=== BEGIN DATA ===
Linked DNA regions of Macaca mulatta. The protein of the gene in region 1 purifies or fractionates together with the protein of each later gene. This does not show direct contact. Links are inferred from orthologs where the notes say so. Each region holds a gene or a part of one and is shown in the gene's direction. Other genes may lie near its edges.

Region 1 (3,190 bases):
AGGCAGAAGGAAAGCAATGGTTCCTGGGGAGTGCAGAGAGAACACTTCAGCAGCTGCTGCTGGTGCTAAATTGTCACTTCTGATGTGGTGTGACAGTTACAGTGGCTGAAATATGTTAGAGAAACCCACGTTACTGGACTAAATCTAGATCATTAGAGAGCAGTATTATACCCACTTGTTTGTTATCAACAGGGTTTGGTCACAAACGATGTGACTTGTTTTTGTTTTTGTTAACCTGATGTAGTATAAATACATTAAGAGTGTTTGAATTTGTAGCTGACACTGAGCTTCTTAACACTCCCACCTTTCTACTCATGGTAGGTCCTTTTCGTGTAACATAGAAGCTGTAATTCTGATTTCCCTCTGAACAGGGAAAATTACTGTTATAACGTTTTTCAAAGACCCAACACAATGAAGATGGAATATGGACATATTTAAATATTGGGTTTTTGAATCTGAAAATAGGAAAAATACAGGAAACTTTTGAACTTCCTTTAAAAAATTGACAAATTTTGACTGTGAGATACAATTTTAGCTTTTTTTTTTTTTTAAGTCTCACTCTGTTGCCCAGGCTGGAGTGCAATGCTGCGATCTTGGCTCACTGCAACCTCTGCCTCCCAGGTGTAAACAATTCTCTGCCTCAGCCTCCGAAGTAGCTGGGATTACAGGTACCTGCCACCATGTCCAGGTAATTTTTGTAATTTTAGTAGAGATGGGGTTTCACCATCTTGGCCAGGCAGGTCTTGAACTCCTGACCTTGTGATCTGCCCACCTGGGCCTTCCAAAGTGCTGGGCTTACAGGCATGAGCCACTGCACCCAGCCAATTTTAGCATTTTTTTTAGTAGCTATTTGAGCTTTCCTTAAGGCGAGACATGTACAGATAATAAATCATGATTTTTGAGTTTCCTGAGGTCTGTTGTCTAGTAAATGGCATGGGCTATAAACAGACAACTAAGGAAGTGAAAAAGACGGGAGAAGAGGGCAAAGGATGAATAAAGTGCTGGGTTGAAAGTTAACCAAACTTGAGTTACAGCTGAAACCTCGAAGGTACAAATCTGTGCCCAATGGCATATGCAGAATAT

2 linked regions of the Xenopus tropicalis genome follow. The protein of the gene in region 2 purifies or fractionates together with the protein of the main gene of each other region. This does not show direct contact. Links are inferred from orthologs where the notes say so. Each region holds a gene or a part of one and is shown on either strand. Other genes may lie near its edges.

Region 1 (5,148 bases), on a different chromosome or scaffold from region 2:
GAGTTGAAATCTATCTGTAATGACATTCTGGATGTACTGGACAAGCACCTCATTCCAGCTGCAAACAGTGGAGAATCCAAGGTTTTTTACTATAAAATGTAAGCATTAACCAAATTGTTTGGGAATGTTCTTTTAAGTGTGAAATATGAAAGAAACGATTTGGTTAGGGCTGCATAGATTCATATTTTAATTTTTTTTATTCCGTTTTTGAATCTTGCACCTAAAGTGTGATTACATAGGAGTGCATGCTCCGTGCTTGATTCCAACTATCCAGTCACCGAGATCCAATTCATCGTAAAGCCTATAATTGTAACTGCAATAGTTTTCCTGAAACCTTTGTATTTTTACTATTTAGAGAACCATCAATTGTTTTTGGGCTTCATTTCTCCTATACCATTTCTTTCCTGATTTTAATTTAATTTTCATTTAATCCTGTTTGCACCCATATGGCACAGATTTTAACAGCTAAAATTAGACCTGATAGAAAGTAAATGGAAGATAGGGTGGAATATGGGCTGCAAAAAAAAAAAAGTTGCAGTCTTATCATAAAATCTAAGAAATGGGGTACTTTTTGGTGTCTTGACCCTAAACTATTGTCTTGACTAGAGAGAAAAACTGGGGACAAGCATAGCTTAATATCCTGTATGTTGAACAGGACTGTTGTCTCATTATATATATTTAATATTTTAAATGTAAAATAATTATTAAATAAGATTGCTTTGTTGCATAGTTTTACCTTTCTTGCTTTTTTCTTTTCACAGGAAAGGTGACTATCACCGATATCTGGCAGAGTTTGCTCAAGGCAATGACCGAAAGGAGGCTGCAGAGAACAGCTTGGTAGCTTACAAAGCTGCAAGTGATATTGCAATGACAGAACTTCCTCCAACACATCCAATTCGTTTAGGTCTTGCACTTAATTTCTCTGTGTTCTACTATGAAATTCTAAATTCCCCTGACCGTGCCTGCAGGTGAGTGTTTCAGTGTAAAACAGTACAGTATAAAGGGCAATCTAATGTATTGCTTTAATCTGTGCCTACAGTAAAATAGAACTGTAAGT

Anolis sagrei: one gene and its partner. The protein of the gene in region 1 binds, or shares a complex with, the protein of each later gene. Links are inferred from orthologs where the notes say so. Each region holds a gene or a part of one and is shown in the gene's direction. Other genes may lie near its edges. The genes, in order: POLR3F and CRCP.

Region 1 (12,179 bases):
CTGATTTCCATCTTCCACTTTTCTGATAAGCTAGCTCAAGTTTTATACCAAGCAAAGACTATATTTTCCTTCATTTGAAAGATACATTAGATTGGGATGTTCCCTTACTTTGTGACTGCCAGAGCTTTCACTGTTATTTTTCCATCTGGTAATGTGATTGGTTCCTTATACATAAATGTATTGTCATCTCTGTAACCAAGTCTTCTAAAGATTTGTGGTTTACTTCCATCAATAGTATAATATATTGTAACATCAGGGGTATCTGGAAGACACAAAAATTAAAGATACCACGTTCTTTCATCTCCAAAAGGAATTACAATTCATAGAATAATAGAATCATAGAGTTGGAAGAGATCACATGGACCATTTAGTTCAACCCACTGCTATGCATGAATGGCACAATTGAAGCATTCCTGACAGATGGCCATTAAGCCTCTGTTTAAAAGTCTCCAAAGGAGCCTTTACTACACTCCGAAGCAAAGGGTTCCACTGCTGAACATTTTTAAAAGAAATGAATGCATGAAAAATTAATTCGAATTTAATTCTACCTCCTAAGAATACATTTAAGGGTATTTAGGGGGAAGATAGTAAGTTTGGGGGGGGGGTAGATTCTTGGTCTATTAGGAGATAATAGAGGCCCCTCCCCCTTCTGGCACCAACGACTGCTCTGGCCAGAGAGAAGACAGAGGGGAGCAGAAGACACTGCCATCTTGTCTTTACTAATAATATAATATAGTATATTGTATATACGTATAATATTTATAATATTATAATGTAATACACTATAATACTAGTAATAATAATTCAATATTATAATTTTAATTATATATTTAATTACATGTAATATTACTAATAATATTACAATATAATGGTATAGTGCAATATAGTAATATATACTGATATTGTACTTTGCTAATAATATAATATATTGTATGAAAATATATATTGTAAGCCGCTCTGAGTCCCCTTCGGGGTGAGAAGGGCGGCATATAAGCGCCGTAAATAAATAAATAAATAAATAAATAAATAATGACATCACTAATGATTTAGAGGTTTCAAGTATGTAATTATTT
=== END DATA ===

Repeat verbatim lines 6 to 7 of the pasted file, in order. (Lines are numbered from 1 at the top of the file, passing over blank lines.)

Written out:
GAGTTGAAATCTATCTGTAATGACATTCTGGATGTACTGGACAAGCACCTCATTCCAGCTGCAAACAGTGGAGAATCCAAGGTTTTTTACTATAAAATGTAAGCATTAACCAAATTGTTTGGGAATGTTCTTTTAAGTGTGAAATATGAAAGAAACGATTTGGTTAGGGCTGCATAGATTCATATTTTAATTTTTTTTATTCCGTTTTTGAATCTTGCACCTAAAGTGTGATTACATAGGAGTGCATGCTCCGTGCTTGATTCCAACTATCCAGTCACCGAGATCCAATTCATCGTAAAGCCTATAATTGTAACTGCAATAGTTTTCCTGAAACCTTTGTATTTTTACTATTTAGAGAACCATCAATTGTTTTTGGGCTTCATTTCTCCTATACCATTTCTTTCCTGATTTTAATTTAATTTTCATTTAATCCTGTTTGCACCCATATGGCACAGATTTTAACAGCTAAAATTAGACCTGATAGAAAGTAAATGGAAGATAGGGTGGAATATGGGCTGCAAAAAAAAAAAAGTTGCAGTCTTATCATAAAATCTAAGAAATGGGGTACTTTTTGGTGTCTTGACCCTAAACTATTGTCTTGACTAGAGAGAAAAACTGGGGACAAGCATAGCTTAATATCCTGTATGTTGAACAGGACTGTTGTCTCATTATATATATTTAATATTTTAAATGTAAAATAATTATTAAATAAGATTGCTTTGTTGCATAGTTTTACCTTTCTTGCTTTTTTCTTTTCACAGGAAAGGTGACTATCACCGATATCTGGCAGAGTTTGCTCAAGGCAATGACCGAAAGGAGGCTGCAGAGAACAGCTTGGTAGCTTACAAAGCTGCAAGTGATATTGCAATGACAGAACTTCCTCCAACACATCCAATTCGTTTAGGTCTTGCACTTAATTTCTCTGTGTTCTACTATGAAATTCTAAATTCCCCTGACCGTGCCTGCAGGTGAGTGTTTCAGTGTAAAACAGTACAGTATAAAGGGCAATCTAATGTATTGCTTTAATCTGTGCCTACAGTAAAATAGAACTGTAAGT

Anolis sagrei: one gene and its partner. The protein of the gene in region 1 binds, or shares a complex with, the protein of each later gene. Links are inferred from orthologs where the notes say so. Each region holds a gene or a part of one and is shown in the gene's direction. Other genes may lie near its edges. The genes, in order: POLR3F and CRCP.